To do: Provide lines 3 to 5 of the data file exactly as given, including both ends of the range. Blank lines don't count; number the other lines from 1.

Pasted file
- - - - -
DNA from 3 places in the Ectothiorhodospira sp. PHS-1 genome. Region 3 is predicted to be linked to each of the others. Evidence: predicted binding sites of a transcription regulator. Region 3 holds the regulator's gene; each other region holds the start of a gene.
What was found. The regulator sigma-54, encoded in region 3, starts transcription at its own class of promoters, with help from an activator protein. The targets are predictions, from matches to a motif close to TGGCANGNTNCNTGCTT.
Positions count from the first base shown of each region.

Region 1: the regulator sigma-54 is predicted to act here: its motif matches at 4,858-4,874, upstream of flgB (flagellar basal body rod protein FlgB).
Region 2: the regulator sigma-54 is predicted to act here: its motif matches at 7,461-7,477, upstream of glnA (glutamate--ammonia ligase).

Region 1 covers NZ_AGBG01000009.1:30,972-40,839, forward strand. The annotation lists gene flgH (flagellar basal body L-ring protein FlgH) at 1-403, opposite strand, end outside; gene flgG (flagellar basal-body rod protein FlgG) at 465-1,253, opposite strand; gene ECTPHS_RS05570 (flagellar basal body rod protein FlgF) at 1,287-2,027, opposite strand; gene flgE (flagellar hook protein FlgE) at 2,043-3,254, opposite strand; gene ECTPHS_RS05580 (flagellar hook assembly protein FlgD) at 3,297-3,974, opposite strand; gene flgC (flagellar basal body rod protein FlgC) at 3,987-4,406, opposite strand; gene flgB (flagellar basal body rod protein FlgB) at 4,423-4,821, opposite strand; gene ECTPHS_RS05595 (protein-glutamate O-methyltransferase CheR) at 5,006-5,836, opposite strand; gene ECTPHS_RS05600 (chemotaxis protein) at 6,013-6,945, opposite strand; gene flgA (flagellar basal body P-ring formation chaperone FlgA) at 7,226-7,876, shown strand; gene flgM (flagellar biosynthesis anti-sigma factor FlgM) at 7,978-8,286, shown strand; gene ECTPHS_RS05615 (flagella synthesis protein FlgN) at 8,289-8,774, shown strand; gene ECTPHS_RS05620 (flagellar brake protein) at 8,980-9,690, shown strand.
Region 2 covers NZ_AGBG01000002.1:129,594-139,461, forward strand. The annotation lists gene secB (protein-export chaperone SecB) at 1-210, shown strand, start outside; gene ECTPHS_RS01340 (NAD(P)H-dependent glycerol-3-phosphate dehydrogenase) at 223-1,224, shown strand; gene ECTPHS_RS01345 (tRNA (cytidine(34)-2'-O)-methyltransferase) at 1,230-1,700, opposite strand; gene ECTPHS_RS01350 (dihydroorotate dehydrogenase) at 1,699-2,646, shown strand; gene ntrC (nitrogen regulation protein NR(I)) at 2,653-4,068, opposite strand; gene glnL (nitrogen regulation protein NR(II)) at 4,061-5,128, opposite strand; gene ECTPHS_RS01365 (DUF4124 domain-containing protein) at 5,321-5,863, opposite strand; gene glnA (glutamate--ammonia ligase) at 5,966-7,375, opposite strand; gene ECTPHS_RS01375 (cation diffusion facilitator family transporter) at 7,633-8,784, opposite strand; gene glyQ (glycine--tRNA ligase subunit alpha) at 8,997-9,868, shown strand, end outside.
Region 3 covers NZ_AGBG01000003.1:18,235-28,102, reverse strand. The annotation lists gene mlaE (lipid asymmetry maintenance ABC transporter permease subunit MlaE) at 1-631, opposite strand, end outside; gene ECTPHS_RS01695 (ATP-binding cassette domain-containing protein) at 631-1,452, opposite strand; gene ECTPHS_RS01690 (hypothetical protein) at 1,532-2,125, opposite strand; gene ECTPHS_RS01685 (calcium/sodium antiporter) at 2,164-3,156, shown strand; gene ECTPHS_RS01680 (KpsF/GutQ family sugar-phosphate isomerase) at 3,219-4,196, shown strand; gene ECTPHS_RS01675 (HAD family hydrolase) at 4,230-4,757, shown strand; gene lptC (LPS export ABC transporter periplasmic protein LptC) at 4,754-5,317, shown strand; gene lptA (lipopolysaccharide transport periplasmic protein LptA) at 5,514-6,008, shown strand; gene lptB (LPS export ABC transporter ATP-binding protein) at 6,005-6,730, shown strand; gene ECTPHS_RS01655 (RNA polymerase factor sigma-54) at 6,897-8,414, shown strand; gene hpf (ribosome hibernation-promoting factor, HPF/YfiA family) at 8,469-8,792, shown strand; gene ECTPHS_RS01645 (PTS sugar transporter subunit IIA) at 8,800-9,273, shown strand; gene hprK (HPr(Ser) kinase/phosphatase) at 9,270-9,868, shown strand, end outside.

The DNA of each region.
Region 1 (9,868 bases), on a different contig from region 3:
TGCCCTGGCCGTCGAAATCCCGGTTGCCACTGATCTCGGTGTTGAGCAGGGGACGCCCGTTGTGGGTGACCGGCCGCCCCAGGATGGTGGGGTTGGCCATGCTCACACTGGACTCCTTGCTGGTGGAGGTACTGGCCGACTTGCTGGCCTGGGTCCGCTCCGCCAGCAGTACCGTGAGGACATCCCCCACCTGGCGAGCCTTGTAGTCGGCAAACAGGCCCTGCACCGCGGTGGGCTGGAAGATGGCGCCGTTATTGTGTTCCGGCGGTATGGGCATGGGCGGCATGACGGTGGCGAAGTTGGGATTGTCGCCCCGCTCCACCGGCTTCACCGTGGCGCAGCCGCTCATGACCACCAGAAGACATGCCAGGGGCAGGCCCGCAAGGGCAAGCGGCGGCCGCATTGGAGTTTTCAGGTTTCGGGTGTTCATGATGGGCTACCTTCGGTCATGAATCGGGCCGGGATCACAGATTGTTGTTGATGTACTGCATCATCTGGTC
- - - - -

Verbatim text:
Positions count from the first base shown of each region.

Region 1: the regulator sigma-54 is predicted to act here: its motif matches at 4,858-4,874, upstream of flgB (flagellar basal body rod protein FlgB).
Region 2: the regulator sigma-54 is predicted to act here: its motif matches at 7,461-7,477, upstream of glnA (glutamate--ammonia ligase).